currency - an ARENA decision - but would reintroduce the national
currency, the colon, Handal added.

On an apparent campaign to polish his and the party's image in
Washington, which gave the Salvadoran government hundreds of millions of
dollars in military aid for its fight against Handal's guerrillas in the
1980s, the FMLN recently sent a delegation to visit the State
Department, the Pentagon and congressional leaders.

The governing ARENA party says Handal could only move the country backward.

"Are we going to have a future based on opening and stability, or on
confrontation, and models that have been conquered and broken?" said
Tony Saca, 38, a radio station owner and ARENA's presidential candidate.

Handal, born to Christian Palestinian immigrants, first got involved in
politics at 14, when he joined a successful national strike to oust a
military dictator.

He was later forced into exile twice and became head of the Salvadoran
Communist Party, the last faction of the FMLN to take up arms in the
civil war. During the conflict, Handal was the group's top diplomat. He
has been a legislator for the past six years.
--
The Marxism list: www.marxmail.org
Johannes Schneider
2004-02-11 15:20:56 UTC
Permalink
Am Wed, 11 Feb 2004 10:02:16 -0500 hat Louis Proyect <lnp3 at panix.com>
Yesterday, when you stated that it is of no consequence that the FMLN
wins the elections in El Salvador
Louis,

I am sorry you misunderstood me profoundly. I never intended to say
something idiotic like that. What I meant to say with the "who
cares..."-remark was that no serious anti-communist scare campaign as in
the cold war era is underway. The article you forwarded confirms that:
even the US media acknowledges that the former communists are no longer
pursuing "communism". This clearly contrasts to the sixties, when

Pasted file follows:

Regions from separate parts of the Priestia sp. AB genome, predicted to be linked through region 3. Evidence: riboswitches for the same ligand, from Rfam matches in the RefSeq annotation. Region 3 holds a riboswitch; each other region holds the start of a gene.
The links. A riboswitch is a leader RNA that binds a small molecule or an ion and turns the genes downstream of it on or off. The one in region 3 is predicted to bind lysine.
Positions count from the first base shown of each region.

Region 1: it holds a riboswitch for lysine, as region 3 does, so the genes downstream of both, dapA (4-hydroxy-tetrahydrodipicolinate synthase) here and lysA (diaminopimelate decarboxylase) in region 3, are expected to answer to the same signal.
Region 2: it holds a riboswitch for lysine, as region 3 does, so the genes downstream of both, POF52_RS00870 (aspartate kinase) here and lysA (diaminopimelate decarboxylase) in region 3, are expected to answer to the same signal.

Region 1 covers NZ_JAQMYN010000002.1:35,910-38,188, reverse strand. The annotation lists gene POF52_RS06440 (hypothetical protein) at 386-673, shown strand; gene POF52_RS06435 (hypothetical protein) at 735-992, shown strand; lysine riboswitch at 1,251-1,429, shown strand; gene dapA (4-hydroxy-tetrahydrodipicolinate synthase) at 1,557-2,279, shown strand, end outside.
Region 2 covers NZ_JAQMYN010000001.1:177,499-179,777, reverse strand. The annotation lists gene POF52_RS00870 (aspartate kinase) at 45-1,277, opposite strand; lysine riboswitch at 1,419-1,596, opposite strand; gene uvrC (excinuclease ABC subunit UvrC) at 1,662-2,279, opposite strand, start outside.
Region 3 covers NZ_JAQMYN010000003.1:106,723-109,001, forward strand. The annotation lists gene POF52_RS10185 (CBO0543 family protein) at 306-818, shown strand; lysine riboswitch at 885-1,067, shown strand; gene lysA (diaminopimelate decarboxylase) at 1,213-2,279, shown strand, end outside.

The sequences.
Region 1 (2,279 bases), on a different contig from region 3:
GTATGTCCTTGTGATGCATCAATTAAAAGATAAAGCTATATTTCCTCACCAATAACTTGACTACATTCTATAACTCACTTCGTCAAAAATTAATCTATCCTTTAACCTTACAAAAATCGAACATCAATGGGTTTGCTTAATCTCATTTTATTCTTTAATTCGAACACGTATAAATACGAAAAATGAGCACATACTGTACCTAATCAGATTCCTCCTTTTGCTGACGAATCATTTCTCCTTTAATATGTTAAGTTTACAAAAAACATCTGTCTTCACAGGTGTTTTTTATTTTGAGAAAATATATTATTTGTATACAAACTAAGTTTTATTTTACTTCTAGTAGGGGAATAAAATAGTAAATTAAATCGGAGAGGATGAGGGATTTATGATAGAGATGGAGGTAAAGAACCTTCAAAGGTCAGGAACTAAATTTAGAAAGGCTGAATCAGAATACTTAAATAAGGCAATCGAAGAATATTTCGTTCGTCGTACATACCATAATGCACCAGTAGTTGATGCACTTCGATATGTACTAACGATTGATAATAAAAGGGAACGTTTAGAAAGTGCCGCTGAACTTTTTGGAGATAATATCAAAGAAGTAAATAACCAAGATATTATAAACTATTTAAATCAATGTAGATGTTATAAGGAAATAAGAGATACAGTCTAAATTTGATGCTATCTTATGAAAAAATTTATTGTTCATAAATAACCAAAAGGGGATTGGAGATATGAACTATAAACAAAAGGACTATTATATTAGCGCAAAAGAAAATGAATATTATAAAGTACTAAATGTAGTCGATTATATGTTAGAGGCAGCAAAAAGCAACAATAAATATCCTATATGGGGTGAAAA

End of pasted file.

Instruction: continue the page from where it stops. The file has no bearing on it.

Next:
social-democrats were potrayed as beeing communiststs.

Johannes
Johannes Schneider
2004-02-11 15:35:27 UTC
Permalink
Post by Louis Proyect
1. US imperialism, which pushes the FTAA.
2. Kirchner/Lula and their allies, who are promoting a 'social' Mercosur
more responsive to the needs of the poor.
3. A anti-imperialist front that would "halt the payment of the foreign
debt", etc.
Of the three positions, I favor the third but it is important to draw a
contrast between positions 1 and 2. [...]
Anyone who does not, would be an idiot. But does this mean an alliance
between 2 and 3 to fight 1 is possible?
I doubt the chance for such an alliance: Given the various ties between
the "national" bourgeoisie and imperialism it strikes me as an utopian
idea. The intentions of the Chilean government to negotiate a seperate
agreement with the US is a sign for that.
Lula's austerity measures (e.g. the pension reform) shows there is little
political space for an alliance between 2 and 3.

Johannes
Nestor Gorojovsky
2004-02-11 21:51:10 UTC
Permalink
Respuesta a: Re: [Marxism] [Fwd: Katz and Zamora
Remitido por: Johannes Schneider
Fecha: Mi?rcoles 11 de Febrero de 2004
Hora: 16:35
*****
Post by Johannes Schneider
Post by Louis Proyect
1. US imperialism, which pushes the FTAA.
2. Kirchner/Lula and their allies, who are promoting a 'social' Mercosur
more responsive to the needs of the poor.
3. A anti-imperialist front that would "halt the payment of the foreign
debt", etc.
Of the three positions, I favor the third but it is important to draw a
contrast between positions 1 and 2. [...]
Anyone who does not, would be an idiot. But does this mean an alliance
between 2 and 3 to fight 1 is possible?
I doubt the chance for such an alliance: Given the various ties between
the "national" bourgeoisie and imperialism it strikes me as an utopian
idea. The intentions of the Chilean government to negotiate a seperate
agreement with the US is a sign for that.
The problem lies in what do you mean by "national" bourgeoisie here.